Survivors in History The Donner Party Part 2

About the infamous survivors of the Donner party, history of the snowbound pioneers who were forced into cannibalism.



After 33 days, seven of the "forlorn hope" walked into an Indian camp. (Stanton had died on the sixth day out.) The Indians did what they could to ease their hunger and accompanied the group to Sutter's Fort. John Sutter immediately organized a rescue party. When news of the stranded party's plight reached the California Star, it spearheaded a drive to get more rescuers into the tragic camp. It took four rescue parties to bring out all of the survivors. The camp the rescuers found was horrible. The survivors were walking skeletons with sunken eyes. The dead bodies were missing limbs, organs, and brains. The bones of the livestock had been cooked into powder and eaten. Hides had been removed from cabin roofs and cooked into a kind of glue, which formed their staple diet for many weeks.

One survivor, Lewis Keseberg, was found in a small cabin surrounded by cannibalized bodies. One account described his "lair" as "containing buckets of blood, about a gallon, and parts of human flesh strewn all around."

After the rescue, Keseberg was charged with six murders, the robbery of George Donner's gold, and cannibalizing dozens of bodies. He denied all wrongdoing but did admit to cannibalism. Keseberg described the conditions: "Five of my companions had died in my cabin, and their stark and ghastly bodies lay there day and night, seemingly gazing at me with their glazed and staring eyes. I was too weak to move them had I tried. The relief parties had not removed them. These parties had been too hurried, too horror-stricken at the sight, too fearful lest an hour's delay might cause them to share the same fate. I endured a thousand deaths...." Later he stated: "I cannot describe the unutterable repugnance with which I tasted the first mouthful of flesh. There is an instinct in our nature that revolts at the thought of touching, much less eating, a corpse. It makes my blood curdle to think of it. It has been told that I boasted my shame--said that I enjoyed this horrid food, and that I remarked that human flesh was more palatable than California beef. This is a falsehood. It is a horrible, revolting falsehood. This food was never otherwise than loathsome, insipid, and disgusting."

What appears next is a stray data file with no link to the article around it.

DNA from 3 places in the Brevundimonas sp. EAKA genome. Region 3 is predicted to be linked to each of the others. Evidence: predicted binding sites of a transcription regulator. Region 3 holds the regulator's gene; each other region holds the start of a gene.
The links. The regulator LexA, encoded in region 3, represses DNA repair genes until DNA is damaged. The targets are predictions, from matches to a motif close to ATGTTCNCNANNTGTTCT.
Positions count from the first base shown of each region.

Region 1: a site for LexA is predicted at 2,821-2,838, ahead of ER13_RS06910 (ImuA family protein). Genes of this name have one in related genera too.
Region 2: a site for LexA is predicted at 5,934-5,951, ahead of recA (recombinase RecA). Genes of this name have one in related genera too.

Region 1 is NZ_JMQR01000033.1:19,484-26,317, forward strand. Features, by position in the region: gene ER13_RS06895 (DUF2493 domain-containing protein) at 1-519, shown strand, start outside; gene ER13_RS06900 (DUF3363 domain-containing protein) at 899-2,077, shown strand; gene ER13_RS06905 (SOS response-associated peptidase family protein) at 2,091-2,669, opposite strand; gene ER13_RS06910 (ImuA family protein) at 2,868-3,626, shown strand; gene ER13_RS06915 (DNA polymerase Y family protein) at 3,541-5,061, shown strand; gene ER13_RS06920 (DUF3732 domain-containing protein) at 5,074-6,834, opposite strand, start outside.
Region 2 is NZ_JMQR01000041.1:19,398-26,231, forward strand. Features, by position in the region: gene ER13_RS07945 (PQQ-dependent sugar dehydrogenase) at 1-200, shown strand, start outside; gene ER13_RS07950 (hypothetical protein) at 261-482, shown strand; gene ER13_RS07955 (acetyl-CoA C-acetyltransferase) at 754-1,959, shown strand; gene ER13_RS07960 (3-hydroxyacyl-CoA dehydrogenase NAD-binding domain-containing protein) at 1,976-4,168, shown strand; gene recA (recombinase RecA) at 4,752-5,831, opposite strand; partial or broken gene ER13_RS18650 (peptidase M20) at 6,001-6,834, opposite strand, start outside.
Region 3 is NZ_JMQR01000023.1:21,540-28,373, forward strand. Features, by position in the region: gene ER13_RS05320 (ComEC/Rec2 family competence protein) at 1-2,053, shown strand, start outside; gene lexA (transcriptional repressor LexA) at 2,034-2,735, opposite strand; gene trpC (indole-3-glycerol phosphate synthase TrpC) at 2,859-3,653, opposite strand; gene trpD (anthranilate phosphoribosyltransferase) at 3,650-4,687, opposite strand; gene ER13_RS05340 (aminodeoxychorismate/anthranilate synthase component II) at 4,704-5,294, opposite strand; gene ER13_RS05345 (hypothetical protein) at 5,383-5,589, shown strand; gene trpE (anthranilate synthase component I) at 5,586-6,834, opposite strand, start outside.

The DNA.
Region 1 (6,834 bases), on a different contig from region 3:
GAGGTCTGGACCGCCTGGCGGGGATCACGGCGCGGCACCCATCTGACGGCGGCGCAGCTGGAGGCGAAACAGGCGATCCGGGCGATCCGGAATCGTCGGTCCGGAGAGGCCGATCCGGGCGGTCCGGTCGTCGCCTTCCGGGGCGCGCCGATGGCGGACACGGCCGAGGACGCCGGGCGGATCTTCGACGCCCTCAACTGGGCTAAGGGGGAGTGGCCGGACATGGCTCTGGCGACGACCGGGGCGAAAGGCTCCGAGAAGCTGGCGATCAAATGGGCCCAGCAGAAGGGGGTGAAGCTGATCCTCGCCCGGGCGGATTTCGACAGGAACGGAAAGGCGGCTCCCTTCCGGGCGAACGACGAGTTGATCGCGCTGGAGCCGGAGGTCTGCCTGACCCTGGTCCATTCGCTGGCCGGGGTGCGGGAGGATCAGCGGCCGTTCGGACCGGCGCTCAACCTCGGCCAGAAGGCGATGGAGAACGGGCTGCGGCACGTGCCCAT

Keseberg was acquitted by the court but remained forever guilty in the eyes of the public. For the remainder of his unhappy life, children shouted, "Stone him! Stone him!" as he passed. Knowledgeable people had more sympathy for Keseberg than for the guide Hastings, whose inept leadership had led so many emigrants into danger.

Of the 90 original members of the Donner party, only 48 survived.

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